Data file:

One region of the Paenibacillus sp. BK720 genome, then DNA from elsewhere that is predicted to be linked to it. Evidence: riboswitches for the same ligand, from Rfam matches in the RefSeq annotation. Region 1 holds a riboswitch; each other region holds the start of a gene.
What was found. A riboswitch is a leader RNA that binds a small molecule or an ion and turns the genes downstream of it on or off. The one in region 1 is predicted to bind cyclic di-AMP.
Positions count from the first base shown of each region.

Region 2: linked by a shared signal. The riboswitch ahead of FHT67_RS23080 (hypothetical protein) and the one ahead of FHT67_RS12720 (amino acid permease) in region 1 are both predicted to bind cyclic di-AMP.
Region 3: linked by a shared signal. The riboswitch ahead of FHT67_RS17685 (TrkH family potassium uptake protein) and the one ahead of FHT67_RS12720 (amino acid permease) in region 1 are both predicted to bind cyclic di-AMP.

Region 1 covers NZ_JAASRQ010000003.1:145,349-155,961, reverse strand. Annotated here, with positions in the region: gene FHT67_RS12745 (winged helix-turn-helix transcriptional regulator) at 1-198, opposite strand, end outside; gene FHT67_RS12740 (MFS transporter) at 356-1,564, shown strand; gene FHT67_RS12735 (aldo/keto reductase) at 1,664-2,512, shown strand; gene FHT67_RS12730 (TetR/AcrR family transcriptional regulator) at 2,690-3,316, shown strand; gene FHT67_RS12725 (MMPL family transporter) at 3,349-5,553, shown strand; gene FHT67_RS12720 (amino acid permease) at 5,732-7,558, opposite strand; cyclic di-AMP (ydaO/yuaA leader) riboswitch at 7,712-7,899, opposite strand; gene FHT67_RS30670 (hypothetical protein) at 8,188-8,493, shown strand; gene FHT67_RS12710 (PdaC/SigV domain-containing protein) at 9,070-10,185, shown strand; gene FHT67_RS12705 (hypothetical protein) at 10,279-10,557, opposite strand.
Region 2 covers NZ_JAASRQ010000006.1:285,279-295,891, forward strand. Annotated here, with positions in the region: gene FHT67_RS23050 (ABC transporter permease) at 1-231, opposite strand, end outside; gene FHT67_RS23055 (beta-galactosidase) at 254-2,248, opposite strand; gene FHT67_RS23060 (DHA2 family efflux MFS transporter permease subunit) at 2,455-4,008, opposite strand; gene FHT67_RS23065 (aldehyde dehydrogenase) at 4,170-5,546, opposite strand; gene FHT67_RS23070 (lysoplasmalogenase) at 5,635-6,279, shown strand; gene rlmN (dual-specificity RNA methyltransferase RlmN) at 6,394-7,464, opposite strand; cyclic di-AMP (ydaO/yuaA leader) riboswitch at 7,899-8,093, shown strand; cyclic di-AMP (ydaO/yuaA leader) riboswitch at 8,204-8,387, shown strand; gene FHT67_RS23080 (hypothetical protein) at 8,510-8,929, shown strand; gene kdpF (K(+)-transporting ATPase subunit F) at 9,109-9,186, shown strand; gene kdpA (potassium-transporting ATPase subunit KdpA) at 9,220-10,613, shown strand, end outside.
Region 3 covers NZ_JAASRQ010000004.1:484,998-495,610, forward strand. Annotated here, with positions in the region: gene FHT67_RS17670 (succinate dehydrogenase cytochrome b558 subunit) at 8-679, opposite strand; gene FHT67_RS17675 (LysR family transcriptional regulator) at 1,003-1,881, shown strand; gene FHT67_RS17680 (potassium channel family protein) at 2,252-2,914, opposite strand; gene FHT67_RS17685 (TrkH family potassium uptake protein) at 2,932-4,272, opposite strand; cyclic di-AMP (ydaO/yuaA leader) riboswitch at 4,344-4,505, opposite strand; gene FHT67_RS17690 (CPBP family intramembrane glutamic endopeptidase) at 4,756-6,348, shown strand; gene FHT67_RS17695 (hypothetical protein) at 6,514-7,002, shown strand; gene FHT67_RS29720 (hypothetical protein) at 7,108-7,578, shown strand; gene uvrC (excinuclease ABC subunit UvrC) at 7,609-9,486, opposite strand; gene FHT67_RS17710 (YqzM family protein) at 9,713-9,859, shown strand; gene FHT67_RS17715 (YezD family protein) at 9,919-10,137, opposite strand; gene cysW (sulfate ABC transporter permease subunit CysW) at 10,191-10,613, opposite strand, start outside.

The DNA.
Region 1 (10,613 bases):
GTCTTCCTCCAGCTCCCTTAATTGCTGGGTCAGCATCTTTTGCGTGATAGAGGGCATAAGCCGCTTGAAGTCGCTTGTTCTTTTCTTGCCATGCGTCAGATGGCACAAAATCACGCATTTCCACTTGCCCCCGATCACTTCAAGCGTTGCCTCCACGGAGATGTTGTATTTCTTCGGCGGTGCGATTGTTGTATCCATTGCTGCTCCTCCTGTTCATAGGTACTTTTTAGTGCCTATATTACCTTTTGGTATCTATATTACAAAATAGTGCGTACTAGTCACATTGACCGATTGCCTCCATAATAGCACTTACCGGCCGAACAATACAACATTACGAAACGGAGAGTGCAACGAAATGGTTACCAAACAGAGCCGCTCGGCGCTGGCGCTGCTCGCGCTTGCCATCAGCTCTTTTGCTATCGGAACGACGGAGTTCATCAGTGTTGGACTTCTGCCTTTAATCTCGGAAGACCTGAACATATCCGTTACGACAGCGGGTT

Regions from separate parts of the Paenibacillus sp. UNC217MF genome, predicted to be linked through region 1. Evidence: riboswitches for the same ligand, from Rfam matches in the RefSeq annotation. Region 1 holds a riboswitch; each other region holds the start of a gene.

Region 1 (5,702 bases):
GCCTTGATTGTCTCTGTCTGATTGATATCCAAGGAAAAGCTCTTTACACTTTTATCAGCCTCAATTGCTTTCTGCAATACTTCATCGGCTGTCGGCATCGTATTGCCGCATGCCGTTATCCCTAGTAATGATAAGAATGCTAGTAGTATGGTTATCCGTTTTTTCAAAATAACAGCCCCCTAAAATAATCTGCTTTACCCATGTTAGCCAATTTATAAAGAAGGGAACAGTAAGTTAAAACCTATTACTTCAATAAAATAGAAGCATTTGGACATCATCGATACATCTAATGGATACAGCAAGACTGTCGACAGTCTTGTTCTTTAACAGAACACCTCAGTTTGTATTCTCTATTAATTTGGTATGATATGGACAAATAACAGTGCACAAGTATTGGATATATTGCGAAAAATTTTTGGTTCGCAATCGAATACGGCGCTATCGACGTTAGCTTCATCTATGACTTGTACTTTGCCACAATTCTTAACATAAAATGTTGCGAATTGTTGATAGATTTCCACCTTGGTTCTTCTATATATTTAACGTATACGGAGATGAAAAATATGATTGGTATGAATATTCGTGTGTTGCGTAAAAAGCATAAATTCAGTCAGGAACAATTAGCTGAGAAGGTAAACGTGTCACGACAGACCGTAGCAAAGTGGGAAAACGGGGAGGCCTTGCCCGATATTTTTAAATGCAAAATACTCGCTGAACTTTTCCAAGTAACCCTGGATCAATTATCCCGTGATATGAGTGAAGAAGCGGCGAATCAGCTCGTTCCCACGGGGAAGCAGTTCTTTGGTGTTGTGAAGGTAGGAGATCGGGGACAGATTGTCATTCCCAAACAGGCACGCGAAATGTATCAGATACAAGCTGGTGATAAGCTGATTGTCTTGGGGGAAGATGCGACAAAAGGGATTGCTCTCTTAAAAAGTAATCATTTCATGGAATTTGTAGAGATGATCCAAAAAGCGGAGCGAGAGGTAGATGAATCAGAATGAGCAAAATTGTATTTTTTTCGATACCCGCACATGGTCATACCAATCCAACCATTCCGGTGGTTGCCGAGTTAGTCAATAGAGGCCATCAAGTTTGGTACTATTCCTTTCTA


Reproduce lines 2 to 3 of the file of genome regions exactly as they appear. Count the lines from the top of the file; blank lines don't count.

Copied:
What was found. A riboswitch is a leader RNA that binds a small molecule or an ion and turns the genes downstream of it on or off. The one in region 1 is predicted to bind cyclic di-AMP.
Positions count from the first base shown of each region.